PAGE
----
Tutorial: How To Stencil Like A Pro
Today’s post is about how to stencil like a pro by layering paint colors to give depth to stencils. I learned this little tip a few years ago in my trial and error painting days.
How To Stencil
We’ve been having a little bit of Fall weather here in Tennessee. I love it. Fall is my favorite time of year and the Plaid challenge this month is right up my alley…..create a project “inspired by Fall”. The project challenge fits perfectly with my decorating style too. Our den is decorated in the deep, rich, colors of Fall. You guys know how much I love color. No Farmhouse style here.
The cedar chest is a thrifty find from my favorite junk shop. The chest was topless and a little beat up but for $7 who’s complaining.
The color I chose is Spanish Moss in FolkArt Home Decor Chalk. I love the ultra-matte finish of the chalk finish.
The FolkArt Home Decor Chalk Brush is one of my favorite tools. It holds a lot of paint and usually one coat does the trick.
The paint levels out nicely too. No brush marks.
For added glam I decided on a large wall/furniture stencil for the side of the chest. The FolkArt Home Decor Peony Stencil is just gorgeous and I knew the perfect color combo to take it over-the-top.
I don’t want you guys to freak out or anything, but I cut the stencil in two. I know….but it’s okay. I still have both parts! To position the stencil for the best effect I needed to cut it. Some of you may have a work around but this worked best for me. I taped down the outer edges of the stencil with painters tape.
Now comes the really cool part. Metallic Paint. The shinier the better I say. I selected three FolkArt Acrylic Metallic paint colors; Solid Bronze, Copper, and Antique Gold for the project.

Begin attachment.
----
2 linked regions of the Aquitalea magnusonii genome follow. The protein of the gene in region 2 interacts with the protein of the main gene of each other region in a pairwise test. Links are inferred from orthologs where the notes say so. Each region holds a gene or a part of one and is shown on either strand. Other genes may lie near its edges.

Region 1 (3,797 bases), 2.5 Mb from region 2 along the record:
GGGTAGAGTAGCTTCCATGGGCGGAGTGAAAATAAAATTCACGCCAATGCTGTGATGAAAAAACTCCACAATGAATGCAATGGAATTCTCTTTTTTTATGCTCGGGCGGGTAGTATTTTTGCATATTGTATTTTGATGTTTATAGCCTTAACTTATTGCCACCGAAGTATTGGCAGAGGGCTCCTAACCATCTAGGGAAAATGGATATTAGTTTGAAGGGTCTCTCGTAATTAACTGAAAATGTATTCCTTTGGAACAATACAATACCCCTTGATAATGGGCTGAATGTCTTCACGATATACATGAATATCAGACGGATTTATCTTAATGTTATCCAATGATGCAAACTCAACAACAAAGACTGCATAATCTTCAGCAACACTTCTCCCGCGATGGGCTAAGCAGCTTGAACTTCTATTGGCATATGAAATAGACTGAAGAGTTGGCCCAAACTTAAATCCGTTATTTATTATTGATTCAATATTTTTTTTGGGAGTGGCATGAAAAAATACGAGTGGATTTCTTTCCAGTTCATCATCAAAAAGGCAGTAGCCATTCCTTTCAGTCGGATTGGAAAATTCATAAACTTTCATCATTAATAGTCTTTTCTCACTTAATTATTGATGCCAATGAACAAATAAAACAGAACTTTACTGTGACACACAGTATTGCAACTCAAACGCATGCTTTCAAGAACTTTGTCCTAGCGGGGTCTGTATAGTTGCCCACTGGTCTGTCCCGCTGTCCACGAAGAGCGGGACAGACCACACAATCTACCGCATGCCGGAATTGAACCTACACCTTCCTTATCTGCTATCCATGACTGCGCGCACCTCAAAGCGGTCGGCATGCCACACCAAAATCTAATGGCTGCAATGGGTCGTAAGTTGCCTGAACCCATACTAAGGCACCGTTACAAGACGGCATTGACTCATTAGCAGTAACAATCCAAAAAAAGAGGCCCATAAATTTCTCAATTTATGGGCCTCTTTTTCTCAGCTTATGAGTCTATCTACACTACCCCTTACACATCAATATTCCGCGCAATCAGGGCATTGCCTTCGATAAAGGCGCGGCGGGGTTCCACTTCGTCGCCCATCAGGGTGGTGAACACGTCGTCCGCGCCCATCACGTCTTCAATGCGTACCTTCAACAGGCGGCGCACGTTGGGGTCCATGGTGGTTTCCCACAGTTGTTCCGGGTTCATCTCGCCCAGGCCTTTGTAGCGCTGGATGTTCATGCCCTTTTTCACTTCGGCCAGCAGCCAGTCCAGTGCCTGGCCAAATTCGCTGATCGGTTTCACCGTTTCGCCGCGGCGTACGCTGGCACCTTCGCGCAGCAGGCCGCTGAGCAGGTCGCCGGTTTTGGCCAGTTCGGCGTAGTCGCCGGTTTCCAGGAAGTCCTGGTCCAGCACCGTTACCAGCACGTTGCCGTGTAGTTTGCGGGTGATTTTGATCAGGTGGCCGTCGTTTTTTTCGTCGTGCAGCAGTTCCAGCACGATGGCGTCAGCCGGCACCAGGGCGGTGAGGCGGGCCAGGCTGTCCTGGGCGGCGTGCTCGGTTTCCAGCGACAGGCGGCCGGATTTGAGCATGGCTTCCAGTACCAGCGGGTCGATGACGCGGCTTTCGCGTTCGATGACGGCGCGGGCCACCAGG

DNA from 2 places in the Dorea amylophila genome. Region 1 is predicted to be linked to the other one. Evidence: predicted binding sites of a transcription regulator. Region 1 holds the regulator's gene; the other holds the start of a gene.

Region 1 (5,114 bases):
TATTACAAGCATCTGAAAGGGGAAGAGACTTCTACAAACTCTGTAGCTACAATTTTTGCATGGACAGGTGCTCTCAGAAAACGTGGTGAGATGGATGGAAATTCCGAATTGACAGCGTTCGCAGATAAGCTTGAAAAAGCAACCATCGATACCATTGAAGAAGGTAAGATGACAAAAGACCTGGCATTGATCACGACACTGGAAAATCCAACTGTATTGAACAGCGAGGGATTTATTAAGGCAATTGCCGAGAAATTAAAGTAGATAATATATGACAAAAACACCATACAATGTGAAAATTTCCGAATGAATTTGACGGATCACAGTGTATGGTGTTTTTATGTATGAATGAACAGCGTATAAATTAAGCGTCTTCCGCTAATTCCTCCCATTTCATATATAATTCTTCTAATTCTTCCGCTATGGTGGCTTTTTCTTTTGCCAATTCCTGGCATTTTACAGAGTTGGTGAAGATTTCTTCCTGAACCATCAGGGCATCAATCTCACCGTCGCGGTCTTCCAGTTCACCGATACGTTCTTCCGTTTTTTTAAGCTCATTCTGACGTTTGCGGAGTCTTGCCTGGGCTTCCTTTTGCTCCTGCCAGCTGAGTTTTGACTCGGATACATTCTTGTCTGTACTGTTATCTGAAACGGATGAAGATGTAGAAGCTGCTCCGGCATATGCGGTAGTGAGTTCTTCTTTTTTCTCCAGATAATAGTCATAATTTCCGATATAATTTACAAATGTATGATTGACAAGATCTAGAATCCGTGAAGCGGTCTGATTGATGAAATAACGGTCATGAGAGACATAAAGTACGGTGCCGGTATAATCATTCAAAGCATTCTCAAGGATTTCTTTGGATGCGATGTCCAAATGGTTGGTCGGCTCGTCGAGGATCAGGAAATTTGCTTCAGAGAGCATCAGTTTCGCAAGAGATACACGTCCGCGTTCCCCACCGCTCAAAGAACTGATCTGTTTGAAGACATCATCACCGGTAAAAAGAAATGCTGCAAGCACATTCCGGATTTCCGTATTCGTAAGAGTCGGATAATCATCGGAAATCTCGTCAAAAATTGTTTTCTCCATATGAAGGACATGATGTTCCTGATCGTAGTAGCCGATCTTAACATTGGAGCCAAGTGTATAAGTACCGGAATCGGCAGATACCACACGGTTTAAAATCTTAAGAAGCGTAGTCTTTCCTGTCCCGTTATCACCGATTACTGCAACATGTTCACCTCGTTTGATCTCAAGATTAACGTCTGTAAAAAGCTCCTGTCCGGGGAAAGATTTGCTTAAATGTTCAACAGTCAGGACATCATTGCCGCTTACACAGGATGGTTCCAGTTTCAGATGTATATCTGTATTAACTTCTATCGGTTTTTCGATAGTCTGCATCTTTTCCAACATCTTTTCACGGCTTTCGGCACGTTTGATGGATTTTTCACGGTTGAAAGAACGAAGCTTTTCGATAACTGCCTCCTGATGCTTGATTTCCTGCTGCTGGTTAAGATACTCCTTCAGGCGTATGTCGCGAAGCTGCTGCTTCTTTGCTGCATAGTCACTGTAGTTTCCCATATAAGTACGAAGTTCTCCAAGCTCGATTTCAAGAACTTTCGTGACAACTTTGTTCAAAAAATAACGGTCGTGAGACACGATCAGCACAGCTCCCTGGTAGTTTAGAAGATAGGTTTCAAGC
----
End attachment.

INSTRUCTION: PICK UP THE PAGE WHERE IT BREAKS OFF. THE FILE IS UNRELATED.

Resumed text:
FolkArt Solid Bronze Metallic Paint
How to Stencil:
1. Pour paints onto a paper plate.
2. Dip stencil brush into paint.
3. Wipe the brush on a paper towel until almost dry.
4. Stencil by pouncing on the surface to be stenciled.
The first color I stenciled with is the Solid Bronze. Sometimes I swirl the stencil brush but with the highly detailed stencil, pouncing worked best. I didn’t cover the stenciled area completely. Remember we have 3 metallic paint colors for the job.
The edges of the stencil I couldn’t tape down I held in place with my free hand. I don’t normally use stencil adhesive but you certainly can.
FolkArt Antique Gold Metallic Paint
Adding Depth To The Stencil
Once the first color was dry I applied the Antique Gold. Don’t try to paint all areas of the stencil evenly. It will look more realistic to use a random color pattern.
FolkArt Copper Metallic Paint
I applied the Copper color as the finishing touch for the stencil. Or so I thought. Once the paint was dry and I stepped back to look at my work I knew it needed something else. The metallic colors were beautiful but the flower didn’t seem to have the depth I was looking for.
FolkArt Acrylic Paint in Burnt Umber
I pulled out a dark acrylic paint called Burnt Umber and poured a little bit onto the paper plate. I stenciled the paint along the outer edge of the flower and a few other areas. Again using a random pattern with the paint.
And the pretty peony turned out just like I envisioned. The peony stencil is such a lovely design. I can see it on a white wall stenciled in metallic silver. Wouldn’t that be dramatic.
I painted the cedar chest so I would have a place to store my pillows. The colors of the stencil are so pretty against the leaf print of the pillows and the recliner.
The stencil took about 30 minutes to complete. Really. Do you see how layering paint colors gives the stencil depth and texture? Some stencils come with two or three sheets used to get this effect. You really just need one stencil.
I decided against using a sealer or wax over the paint. I like the contrast of the metallics against the matte chalk.
What’s your favorite part of the project? Don’t be shy.
Disclosure: I partnered with Plaid Crafts on this post. All words, project ideas and photographs are 100% my own.